On July 17, I participated as a speaker at the Musa Capital annual CEO conference, which was held at Park Hyatt Hotel Rosebank in Johannesburg, South Africa.
Musa Capital Advisors is a boutique merchant banking firm, with expertise and transaction experience in private equity investing, structured finance and investment banking advisory services. In the private equity field, Musa has set up two successful funds and are currently mobilizing investors for a third.
The firm was founded in 1995 by an American team from Wall Street, who relocated to South Africa as they saw unparalleled opportunities for private equity investments on the African continent.
The conference, which is an annual event, was well attended by about 100 people from both the local business community in South Africa and a substantial number of international investors. Also media and television was present to report from the event.
The introduction speech was made by Musa Capital co-founder and Executive Director William Jimerson, who spoke about the development of private equity on the African continent, giving examples from Musa Capitals 20 year experience.
For almost two decades, Musa Capital have invested and evaluated transactions in over 25 emerging markets. For the firms first private equity first fund investments grew in value over 5 times and the second and current fund will have similar performance in with value already having multiplied 3 times since 2008. For the second fund, the firm has closed over nine investments in 5 sectors, covering 6 countries.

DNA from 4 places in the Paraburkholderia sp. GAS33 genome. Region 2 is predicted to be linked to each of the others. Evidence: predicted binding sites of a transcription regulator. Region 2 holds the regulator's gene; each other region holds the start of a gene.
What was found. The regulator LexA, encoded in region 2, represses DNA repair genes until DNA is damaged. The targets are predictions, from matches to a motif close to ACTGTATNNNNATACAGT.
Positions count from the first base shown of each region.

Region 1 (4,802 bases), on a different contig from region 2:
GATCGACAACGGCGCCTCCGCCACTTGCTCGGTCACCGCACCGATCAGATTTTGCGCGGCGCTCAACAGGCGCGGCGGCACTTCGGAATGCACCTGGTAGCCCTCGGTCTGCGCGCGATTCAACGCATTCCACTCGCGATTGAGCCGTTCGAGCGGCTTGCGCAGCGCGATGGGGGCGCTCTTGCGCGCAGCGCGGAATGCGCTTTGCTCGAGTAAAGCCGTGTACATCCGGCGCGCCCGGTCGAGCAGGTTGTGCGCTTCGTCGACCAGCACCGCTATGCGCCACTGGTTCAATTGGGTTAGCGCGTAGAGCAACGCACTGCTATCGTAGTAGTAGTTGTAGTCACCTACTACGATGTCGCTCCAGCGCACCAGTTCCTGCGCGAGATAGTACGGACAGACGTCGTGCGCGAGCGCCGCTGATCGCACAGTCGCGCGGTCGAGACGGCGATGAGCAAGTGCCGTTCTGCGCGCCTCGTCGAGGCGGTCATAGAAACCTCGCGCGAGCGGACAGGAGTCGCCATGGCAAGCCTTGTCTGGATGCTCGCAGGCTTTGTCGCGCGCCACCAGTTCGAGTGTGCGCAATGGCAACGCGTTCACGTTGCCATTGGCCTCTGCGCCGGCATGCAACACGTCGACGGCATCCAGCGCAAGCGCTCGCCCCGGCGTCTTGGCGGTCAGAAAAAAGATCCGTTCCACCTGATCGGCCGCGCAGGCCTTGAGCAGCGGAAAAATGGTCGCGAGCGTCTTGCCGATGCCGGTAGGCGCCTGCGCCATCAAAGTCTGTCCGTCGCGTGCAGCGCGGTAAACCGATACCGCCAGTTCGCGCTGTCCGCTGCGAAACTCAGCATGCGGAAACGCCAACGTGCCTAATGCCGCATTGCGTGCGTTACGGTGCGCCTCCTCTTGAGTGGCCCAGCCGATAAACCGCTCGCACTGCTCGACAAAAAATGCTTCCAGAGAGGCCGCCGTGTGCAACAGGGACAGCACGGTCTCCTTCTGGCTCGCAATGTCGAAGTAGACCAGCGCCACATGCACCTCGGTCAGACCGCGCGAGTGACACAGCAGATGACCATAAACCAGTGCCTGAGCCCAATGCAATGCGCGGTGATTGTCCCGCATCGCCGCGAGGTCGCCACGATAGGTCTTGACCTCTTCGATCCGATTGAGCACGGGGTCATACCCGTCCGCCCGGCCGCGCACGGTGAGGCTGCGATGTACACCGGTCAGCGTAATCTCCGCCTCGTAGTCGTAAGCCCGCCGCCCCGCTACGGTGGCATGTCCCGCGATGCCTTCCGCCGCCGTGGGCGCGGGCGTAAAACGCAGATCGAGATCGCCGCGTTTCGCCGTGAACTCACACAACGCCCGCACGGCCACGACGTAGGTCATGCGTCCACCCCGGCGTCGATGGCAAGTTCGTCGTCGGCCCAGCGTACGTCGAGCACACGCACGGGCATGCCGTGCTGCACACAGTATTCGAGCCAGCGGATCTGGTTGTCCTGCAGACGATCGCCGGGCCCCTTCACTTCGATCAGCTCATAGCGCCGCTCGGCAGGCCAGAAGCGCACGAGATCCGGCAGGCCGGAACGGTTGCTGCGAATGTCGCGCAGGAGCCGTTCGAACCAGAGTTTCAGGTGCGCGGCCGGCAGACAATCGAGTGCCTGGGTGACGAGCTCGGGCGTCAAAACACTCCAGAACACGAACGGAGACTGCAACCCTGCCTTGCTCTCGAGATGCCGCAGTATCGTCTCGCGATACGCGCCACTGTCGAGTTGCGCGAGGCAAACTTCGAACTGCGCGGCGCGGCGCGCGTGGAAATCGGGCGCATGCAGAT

I was in the second slot to speak, and I gave a talk about globalisation, hyper competition and how private equity firms can use innovation impact tools to plan and track the development of their investments.
The main point I made is that the new situation with increasing hyper competition in most markets and industries requires work with continuous incremental innovation in a number of dimensions, not only development of products and services but also innovation in dimensions such as business model, brand development, customer engagement and development and enhancement of internal processes. By gearing for and doing this, companies can get ahead of competitors in both the ongoing business but most importantly in the driving the business of the future, and thus act pro-actively instead of reacting to competitors achievements.
The third speaker was Jay Koh, head of Investment Funds and Chief Investment Strategist at OPIC, the World Bank affiliated Overseas Private Investment Corporation, who spoke about their view of the African continent and their investment strategies and objectives.
The Overseas Private Investment Corporation (OPIC) is the U.S. government’s development finance institution. It mobilizes private capital to help solve critical development challenges and, in doing so, advances U.S. foreign policy. Because OPIC works with the private sector, it helps U.S. businesses gain footholds in emerging markets, catalyzing revenues, jobs and growth opportunities both at home and abroad. OPIC achieves its mission by providing investors with financing, guarantees, political risk insurance, and support for private equity investment funds.
A strong topic throughout the day was Musa Capitals involvement with corporate social responsibility. Investment and social development go hand in hand at Musa and the team approaches investment opportunities with a set of guidelines that consistently incorporate the social economic impact of the communities in which Musa and its portfolio companies operate. This includes internship programmes in fund portfolio companies, scolarship programmes and sponsorship of community development.
For the interested reader, below is a link to an interview with William Jimerson made by CNBC in September 2011.